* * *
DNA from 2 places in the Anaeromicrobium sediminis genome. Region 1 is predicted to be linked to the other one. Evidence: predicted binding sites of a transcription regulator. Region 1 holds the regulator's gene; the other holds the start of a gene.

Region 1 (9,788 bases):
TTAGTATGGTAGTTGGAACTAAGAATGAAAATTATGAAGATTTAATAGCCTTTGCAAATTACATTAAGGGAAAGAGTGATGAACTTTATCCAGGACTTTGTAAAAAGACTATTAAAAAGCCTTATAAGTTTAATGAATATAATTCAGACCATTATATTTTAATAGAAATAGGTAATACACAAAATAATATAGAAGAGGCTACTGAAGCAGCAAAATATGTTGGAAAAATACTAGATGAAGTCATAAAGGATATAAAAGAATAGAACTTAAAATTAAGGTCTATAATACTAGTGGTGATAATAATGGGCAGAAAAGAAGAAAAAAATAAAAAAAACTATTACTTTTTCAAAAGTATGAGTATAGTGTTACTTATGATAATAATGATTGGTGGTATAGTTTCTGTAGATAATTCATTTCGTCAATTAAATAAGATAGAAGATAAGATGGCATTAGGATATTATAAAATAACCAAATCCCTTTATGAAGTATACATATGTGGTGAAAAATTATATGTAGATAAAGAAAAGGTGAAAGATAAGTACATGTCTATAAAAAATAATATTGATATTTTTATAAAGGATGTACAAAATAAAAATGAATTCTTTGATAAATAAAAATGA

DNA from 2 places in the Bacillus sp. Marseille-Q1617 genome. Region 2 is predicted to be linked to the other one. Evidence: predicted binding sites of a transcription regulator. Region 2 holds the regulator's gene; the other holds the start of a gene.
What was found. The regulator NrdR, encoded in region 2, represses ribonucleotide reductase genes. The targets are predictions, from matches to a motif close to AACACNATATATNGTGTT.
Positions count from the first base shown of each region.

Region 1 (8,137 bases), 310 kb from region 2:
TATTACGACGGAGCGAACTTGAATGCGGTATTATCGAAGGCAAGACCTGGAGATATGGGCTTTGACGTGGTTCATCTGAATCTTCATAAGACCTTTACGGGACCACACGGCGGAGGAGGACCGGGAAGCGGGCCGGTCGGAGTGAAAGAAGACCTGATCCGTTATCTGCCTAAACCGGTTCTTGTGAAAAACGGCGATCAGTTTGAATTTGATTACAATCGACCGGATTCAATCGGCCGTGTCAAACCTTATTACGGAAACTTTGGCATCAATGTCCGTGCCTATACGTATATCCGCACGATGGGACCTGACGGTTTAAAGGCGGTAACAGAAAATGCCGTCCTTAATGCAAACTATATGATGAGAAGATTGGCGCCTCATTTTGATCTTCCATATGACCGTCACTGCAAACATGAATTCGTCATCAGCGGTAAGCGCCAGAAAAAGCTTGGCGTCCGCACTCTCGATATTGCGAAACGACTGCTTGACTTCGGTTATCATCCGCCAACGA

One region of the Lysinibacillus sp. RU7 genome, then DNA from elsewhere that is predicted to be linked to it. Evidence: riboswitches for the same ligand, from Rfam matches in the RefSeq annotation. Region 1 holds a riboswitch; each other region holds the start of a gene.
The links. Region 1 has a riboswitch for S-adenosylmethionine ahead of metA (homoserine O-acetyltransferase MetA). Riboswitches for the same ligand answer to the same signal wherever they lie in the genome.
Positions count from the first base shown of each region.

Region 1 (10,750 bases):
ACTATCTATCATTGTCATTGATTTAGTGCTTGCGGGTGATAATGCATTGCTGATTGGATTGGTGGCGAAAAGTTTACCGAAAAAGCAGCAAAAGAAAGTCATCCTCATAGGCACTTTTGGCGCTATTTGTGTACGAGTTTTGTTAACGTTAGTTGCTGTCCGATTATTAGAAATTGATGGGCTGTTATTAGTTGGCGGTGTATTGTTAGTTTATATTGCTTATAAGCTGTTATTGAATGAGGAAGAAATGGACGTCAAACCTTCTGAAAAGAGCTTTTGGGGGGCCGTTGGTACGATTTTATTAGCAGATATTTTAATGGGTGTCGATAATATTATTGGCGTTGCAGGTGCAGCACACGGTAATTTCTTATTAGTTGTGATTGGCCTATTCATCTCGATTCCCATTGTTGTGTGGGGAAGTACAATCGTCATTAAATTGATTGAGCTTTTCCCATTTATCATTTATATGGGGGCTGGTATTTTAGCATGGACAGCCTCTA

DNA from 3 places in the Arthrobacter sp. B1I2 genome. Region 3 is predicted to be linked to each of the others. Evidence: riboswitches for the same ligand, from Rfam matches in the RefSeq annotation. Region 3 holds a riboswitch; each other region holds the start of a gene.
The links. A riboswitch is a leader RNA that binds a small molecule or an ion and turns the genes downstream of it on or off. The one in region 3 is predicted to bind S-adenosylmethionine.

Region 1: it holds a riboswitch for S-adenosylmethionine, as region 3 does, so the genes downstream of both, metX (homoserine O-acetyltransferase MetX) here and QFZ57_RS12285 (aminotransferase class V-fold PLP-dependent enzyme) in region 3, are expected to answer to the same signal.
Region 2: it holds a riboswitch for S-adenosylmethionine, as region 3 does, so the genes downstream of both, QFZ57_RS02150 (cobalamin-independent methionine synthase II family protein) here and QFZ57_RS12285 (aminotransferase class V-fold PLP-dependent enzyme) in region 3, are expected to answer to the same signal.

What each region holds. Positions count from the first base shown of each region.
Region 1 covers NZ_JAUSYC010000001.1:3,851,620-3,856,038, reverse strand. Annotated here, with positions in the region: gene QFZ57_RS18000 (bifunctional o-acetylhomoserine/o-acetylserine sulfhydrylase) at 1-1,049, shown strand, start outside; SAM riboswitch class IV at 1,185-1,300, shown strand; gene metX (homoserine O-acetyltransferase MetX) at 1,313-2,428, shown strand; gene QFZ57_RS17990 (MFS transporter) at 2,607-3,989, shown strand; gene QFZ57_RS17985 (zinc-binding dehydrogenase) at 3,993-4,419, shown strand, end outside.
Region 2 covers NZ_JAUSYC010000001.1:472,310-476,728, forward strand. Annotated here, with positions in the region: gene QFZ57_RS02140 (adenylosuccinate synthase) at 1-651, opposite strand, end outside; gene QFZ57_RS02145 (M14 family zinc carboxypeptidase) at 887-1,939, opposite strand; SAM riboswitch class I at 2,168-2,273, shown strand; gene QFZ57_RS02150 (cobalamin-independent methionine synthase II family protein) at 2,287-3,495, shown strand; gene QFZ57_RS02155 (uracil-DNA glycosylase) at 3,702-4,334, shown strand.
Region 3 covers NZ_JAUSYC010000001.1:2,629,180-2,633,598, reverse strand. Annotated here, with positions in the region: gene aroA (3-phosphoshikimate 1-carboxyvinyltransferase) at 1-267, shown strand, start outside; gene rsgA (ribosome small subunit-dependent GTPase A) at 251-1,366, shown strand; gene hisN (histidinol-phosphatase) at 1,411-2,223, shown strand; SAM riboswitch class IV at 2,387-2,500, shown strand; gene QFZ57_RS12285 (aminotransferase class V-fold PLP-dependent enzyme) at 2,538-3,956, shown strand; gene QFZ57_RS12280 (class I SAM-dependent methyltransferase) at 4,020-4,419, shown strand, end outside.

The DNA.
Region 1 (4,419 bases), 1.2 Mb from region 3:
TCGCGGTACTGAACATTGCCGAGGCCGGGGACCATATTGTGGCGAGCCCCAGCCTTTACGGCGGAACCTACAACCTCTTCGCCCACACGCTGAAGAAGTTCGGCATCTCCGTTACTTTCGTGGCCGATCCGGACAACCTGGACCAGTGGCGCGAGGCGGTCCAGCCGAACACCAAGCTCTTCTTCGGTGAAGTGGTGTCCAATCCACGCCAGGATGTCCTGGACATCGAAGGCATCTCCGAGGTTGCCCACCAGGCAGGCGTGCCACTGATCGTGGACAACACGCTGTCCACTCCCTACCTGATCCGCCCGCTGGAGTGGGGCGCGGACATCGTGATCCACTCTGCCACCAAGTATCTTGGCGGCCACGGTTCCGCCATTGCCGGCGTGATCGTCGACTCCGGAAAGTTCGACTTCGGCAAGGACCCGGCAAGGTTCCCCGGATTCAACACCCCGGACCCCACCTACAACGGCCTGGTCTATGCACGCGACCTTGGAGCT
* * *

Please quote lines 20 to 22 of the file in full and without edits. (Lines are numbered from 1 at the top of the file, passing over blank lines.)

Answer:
Region 2 covers NZ_JAUSYC010000001.1:472,310-476,728, forward strand. Annotated here, with positions in the region: gene QFZ57_RS02140 (adenylosuccinate synthase) at 1-651, opposite strand, end outside; gene QFZ57_RS02145 (M14 family zinc carboxypeptidase) at 887-1,939, opposite strand; SAM riboswitch class I at 2,168-2,273, shown strand; gene QFZ57_RS02150 (cobalamin-independent methionine synthase II family protein) at 2,287-3,495, shown strand; gene QFZ57_RS02155 (uracil-DNA glycosylase) at 3,702-4,334, shown strand.
Region 3 covers NZ_JAUSYC010000001.1:2,629,180-2,633,598, reverse strand. Annotated here, with positions in the region: gene aroA (3-phosphoshikimate 1-carboxyvinyltransferase) at 1-267, shown strand, start outside; gene rsgA (ribosome small subunit-dependent GTPase A) at 251-1,366, shown strand; gene hisN (histidinol-phosphatase) at 1,411-2,223, shown strand; SAM riboswitch class IV at 2,387-2,500, shown strand; gene QFZ57_RS12285 (aminotransferase class V-fold PLP-dependent enzyme) at 2,538-3,956, shown strand; gene QFZ57_RS12280 (class I SAM-dependent methyltransferase) at 4,020-4,419, shown strand, end outside.

The DNA.